The Legislature plans to hold a hearing soon on the slow rollout of the state’s $ 2 billion rent relief program, which has been hampered by a series of website issues and hotline workers hurt trained.
Senator Brian Kavanagh, the Democrat who chairs the Senate housing committee, said the state must act now to deal with complaints.
“They really have to meet the huge human need to make sure people can have reasonable confidence that this program is going to work. They are due to be receiving large numbers of payments soon,” Kavanaugh said.
Renters and landlords across the state have sounded the alarm bells about the program’s failure to quickly provide help to vulnerable New Yorkers.
Until this week, New York was the only state that had not distributed money from the federally funded rent relief program since January, according to US Treasury data released Thursday.
The program is supposed to distribute assistance to low and moderate income tenants who have encountered financial hardship due to the COVID-19 pandemic. Cuomo estimated that the program could help up to 200,000 households.
The state office for temporary help and people with disabilities, which administers the program, said it plans to send more relief money by the end of the week.
“The test payments were made on Monday and we are now poised to safely and efficiently deliver billions of dollars in rental assistance to New Yorkers after opening the program to applications within weeks of its enactment in April. “, according to agency spokesperson Anthony Farmer.
New York launched its online-only application portal on June 1, with the aim of prioritizing particularly vulnerable New Yorkers who applied within the first 30 days.
But the website was awkward. Users cannot start an application and continue with it later. Other issues included messages stating that users could not download documents or apps that would be erased if users changed languages.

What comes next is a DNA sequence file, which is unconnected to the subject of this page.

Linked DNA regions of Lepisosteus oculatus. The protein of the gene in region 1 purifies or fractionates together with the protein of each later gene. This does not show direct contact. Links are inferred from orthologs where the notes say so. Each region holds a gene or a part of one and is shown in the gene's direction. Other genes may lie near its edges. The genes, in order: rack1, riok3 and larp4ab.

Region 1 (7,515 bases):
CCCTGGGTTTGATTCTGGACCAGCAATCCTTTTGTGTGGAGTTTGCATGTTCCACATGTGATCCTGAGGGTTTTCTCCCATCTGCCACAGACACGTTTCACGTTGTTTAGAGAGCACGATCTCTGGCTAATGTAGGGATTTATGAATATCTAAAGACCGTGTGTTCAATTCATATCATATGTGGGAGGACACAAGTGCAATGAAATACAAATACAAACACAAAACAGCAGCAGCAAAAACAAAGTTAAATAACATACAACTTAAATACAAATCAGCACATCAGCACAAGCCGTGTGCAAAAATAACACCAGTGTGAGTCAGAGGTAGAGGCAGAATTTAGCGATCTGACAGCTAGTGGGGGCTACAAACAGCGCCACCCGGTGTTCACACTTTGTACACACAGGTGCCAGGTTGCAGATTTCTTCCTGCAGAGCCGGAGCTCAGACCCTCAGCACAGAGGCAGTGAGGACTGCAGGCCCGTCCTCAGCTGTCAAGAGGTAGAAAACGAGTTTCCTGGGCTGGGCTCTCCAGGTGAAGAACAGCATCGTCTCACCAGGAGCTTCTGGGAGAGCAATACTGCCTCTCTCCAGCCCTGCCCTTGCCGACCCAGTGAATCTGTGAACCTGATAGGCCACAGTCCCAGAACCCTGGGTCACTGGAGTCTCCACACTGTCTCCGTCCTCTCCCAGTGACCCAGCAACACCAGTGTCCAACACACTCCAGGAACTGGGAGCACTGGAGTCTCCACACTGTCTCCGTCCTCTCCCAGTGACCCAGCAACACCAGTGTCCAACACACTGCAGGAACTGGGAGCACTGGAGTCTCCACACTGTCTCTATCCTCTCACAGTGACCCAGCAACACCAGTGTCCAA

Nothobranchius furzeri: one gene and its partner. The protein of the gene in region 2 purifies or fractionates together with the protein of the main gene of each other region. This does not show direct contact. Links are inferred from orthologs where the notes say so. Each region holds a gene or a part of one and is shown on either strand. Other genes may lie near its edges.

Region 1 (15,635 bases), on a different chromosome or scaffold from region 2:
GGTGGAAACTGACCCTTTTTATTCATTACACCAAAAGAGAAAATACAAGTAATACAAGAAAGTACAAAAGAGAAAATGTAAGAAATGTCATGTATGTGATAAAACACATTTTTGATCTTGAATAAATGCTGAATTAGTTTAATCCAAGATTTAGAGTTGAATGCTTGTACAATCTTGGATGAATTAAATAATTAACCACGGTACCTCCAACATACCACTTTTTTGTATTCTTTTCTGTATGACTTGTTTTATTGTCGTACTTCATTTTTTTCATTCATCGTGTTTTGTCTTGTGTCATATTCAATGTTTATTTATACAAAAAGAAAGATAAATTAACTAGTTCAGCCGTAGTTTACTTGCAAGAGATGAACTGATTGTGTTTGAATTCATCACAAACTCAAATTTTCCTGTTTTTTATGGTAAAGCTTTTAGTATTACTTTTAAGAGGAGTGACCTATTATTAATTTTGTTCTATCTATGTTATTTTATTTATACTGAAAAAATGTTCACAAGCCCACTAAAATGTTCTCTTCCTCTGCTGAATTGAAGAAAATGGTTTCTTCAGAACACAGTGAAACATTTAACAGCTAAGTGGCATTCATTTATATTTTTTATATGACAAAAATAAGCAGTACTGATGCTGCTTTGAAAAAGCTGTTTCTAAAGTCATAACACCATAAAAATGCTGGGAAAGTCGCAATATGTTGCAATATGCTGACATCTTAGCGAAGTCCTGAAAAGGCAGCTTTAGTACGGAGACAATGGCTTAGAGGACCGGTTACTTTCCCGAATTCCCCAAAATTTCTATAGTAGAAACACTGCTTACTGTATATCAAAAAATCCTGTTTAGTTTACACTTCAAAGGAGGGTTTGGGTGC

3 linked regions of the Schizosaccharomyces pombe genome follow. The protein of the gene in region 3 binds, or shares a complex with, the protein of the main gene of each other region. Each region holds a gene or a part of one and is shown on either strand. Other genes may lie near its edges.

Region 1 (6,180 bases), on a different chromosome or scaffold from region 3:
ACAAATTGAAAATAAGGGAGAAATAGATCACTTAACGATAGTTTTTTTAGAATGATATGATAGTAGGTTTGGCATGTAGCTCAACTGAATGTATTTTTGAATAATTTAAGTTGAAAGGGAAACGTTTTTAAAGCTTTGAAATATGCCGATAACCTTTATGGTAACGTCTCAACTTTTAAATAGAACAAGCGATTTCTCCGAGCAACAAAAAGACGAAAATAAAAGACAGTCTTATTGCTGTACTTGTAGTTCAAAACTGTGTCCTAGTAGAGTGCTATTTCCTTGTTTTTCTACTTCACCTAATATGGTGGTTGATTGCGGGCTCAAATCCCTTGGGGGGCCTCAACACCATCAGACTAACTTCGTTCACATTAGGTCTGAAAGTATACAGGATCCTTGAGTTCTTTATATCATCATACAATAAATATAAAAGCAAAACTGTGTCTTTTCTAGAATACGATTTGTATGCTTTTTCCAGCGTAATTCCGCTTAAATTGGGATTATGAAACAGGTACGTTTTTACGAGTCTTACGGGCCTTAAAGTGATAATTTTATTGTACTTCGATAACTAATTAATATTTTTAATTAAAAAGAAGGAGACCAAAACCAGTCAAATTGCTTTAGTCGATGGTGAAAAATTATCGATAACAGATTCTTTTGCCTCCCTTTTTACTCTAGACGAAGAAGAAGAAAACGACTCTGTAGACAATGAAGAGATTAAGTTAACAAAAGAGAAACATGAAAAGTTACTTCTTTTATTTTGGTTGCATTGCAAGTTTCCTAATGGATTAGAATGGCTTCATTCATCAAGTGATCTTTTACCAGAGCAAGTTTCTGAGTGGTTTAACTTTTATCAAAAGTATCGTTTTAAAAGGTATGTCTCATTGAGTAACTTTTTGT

Tenants, landlords, and nonprofits who have received government funds to help rent relief seekers say hotline workers offer conflicting advice and are often unable to resolve website issues. .
Some candidates continue to report bureaucratic obstacles. Debbie Stephens, a 62-year-old pulmonary fibrosis survivor from Brooklyn, said she is now receiving notices from the state giving her just seven days to resubmit documents she previously filed online.
“At the end of the day what I think is they don’t care,” said Stephens, whose family is asking for $ 10,000 in rent assistance.
There is also no appeal process for tenants and landlords who feel they have been inappropriately denied a repair.
“It created a feeling of hopelessness,” said Assembly member Linda Rosenthal, a Democrat. “Not just because of the money, but the overwhelming feeling that everyone is stuck and can’t move on.”
Some lawmakers say they have questions about the performance of consultancy firm Guidehouse, which was awarded a $ 115 million contract to launch the application portal and manage the workers who determine candidate eligibility.
The New York eviction moratorium expires on August 31.
Once the moratorium is lifted, tenants who have requested assistance but are awaiting a decision will still be protected from eviction.
New York had another rent relief program last year, but the state’s housing agency only distributed $ 47 million of the $ 100 million of available federal funds.
A spokesperson for US Senator Chuck Schumer, a Democrat, called on New York to act quickly.
“Senator Schumer urges New York to do everything in its power to get the money back to tenants immediately, as we may lose these hard-fought and desperately needed funds after September,” said spokesperson Allison Biasotti.
A spokesperson for the Treasury Department told The Associated Press it will use whatever tools it has to help struggling tenants, including reallocating funds that were not spent this fall.
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